For the past six years, Milwaukee solo attorney Peter Earle has dedicated half of his practice to researching and litigating civil claims against lead paint manufacturers on behalf of children allegedly poisoned by the product.
But his legal investment in 173 pending claims filed in state and federal court since 2006 now faces a significant legislative roadblock.
Senate Bill 373, introduced Jan. 10, would retroactively require litigants to prove liability against specific manufacturers, essentially nullifying Earle’s current claims. A public hearing on the bill was held Jan. 19.
“This bill is private legislation,” Earle said, “for the benefit of specific parties intending litigation and it’s targeted especially at 173 children.”
The legislation is an enhancement of tort reforms Gov. Scott Walker adopted a year ago under Wisconsin Act 2 to curb lawsuits being filed against companies, especially producers of lead paint, that did not have direct liability for alleged injuries.
Act 2 had a loophole, however, because the 2005 Wisconsin Supreme Court ruling in Thomas v. Mallet, 2005 WI 129, allowed litigation against lead paint companies to proceed under the assumption that if found liable, each would share a part of the blame.
The risk contribution theory established by that ruling gave Earle the ability to file suit without having to tie to a specific manufacturer injuries, such as brain damage, alleged as a result of lead paint ingestion.
Earle said he filed a majority of his lead paint claims three weeks prior to Walker’s Act 2, which took effect Feb. 1, 2011, to protect his client’s right of recovery established by the Wisconsin Supreme Court in Thomas.
“There is not a linear relationship between the manufacturer of a specific paint and the individual children,” he said. “They all pissed into the same pot and that is what caused injury to these children.”
But Milwaukee defense attorney James Murray Jr., of Peterson, Johnson & Murray SC, said the new proposal, which would eliminate the chance for retroactive litigation under Thomas, doesn’t eliminate the chance for recovery or the ability to bring claims.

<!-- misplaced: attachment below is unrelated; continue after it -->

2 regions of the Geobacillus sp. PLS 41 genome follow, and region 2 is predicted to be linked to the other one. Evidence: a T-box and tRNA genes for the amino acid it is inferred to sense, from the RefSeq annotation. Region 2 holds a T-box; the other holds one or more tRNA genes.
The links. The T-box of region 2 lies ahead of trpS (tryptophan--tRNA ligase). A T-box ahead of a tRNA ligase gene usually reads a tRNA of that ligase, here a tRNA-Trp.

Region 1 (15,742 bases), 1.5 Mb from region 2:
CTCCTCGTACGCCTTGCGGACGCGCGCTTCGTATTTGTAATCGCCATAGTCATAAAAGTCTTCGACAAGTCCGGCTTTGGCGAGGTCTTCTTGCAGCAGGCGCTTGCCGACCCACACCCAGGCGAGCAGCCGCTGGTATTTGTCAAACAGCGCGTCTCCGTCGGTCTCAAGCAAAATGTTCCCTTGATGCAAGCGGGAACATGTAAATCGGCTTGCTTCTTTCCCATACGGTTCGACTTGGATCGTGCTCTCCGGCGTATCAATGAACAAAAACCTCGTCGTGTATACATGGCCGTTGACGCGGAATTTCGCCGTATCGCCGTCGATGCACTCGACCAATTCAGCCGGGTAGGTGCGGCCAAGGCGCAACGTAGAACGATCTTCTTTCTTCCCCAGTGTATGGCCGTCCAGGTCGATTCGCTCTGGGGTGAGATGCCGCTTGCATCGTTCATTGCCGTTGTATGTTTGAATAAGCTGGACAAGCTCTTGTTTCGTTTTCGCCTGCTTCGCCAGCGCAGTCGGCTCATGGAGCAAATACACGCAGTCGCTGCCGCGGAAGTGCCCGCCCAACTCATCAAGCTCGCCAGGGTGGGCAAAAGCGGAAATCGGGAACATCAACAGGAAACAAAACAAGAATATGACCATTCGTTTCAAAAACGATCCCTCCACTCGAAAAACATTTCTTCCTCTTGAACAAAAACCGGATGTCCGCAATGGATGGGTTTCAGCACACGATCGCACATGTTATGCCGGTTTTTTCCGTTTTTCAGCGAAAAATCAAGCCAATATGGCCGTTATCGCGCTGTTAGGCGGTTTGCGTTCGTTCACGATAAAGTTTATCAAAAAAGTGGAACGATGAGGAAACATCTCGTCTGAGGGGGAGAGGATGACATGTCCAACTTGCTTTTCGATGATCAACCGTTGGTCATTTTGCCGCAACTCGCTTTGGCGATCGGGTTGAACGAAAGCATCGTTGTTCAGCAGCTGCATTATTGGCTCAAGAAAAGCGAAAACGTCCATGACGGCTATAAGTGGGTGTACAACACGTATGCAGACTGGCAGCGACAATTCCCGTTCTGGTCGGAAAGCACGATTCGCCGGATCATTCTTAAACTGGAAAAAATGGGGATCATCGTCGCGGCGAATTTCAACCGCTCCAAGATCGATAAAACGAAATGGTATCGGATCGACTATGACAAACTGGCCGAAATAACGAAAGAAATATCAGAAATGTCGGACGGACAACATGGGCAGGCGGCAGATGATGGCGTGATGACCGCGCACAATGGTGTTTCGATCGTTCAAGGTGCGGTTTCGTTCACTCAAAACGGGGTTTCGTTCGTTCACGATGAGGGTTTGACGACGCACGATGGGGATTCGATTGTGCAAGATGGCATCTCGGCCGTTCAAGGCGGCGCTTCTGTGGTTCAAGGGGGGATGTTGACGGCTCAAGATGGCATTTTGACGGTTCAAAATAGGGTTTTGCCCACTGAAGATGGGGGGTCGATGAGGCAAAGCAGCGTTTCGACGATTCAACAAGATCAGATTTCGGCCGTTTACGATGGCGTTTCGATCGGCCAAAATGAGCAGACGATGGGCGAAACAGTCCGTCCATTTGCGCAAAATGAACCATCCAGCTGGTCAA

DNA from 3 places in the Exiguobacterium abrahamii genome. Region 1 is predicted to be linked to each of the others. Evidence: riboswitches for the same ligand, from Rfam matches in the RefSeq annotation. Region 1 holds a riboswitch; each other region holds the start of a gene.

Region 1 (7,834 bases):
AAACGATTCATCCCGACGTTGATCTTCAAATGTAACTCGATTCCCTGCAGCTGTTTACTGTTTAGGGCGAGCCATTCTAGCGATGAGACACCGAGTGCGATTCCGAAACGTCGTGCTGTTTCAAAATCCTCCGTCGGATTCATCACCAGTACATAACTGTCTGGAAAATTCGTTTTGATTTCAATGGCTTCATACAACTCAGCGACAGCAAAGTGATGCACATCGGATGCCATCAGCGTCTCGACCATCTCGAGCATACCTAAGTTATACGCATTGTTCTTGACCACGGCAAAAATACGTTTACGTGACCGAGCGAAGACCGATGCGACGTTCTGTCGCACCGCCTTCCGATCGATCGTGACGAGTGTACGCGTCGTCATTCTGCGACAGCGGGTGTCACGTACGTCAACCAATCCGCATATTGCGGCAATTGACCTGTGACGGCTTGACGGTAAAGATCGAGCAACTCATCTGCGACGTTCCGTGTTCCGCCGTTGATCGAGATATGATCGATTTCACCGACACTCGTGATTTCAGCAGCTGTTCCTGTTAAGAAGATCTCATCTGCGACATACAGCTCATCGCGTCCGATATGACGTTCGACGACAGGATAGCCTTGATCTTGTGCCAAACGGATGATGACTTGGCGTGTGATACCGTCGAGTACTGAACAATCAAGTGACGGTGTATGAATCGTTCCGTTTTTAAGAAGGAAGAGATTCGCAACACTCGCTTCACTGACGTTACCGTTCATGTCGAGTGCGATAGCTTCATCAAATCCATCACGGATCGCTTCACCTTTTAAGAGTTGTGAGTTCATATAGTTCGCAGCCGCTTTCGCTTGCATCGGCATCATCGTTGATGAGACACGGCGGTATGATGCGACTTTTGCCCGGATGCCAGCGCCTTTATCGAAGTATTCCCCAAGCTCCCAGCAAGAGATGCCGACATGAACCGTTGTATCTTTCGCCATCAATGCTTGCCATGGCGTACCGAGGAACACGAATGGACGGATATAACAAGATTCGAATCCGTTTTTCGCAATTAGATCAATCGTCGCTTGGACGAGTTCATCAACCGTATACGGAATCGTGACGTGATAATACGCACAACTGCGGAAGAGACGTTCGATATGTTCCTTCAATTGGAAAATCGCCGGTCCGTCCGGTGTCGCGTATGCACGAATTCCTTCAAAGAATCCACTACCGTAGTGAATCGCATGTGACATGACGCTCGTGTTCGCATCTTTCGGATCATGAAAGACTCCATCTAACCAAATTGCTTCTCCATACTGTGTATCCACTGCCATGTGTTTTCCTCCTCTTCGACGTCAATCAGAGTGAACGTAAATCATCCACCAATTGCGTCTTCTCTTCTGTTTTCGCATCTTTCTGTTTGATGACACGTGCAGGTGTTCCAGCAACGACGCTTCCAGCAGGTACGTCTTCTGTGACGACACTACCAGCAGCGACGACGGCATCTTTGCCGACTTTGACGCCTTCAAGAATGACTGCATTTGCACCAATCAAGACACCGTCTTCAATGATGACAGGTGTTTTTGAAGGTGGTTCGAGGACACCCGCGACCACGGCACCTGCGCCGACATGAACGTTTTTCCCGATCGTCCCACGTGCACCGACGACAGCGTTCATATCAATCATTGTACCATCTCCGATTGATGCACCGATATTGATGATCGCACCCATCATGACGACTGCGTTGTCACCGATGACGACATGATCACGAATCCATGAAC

All it does, he said, is largely return the law to what it was prior to the 2005 Supreme Court decision and reinforce Act 2, which revised the risk contribution theory so, absent direct liability, companies could not be held liable for decades-old incidents.
Murray is representing Texas-based NL Industries Inc., one of the defendants in the lead paint cases filed by Earle.
“Alleged victims cans still sue the landlord or the color pigment companies under the common law method of recovery,” he said, “or through the amended risk contribution process in Act 2.”
The revised risk contribution standard laid forth in Act 2 requires plaintiffs to prove a manufacturer produced at least 80 percent of all products sold in Wisconsin that are chemically identical to the specific product that allegedly caused the injury.
But Earle said there is no way to assign a precise percentage of liability to lead paint manufacturers, making it virtually impossible to meet the risk contribution criteria outlined in Act 2.
The houses in question were built from 1910 to 1940 and injuries alleged span decades.
“There are as many as 70 or 80 layers of paint in some locations,” Earle said. “So what we have here is a collective cesspool of toxic products of all the companies combined into an indivisible toxic threat to these children.”
Should the proposed legislation pass, Earle said, he would challenge the constitutionality of the law.
But he acknowledged that such an effort, even if successful, would further delay any chance of recovery for his clients, some of which have been waiting six years.
“Now we would face another delay in order to litigate this up to the Wisconsin Supreme Court,” Earle said, “which would push cases back frivolously for many more years. That’s why this law is wrong.”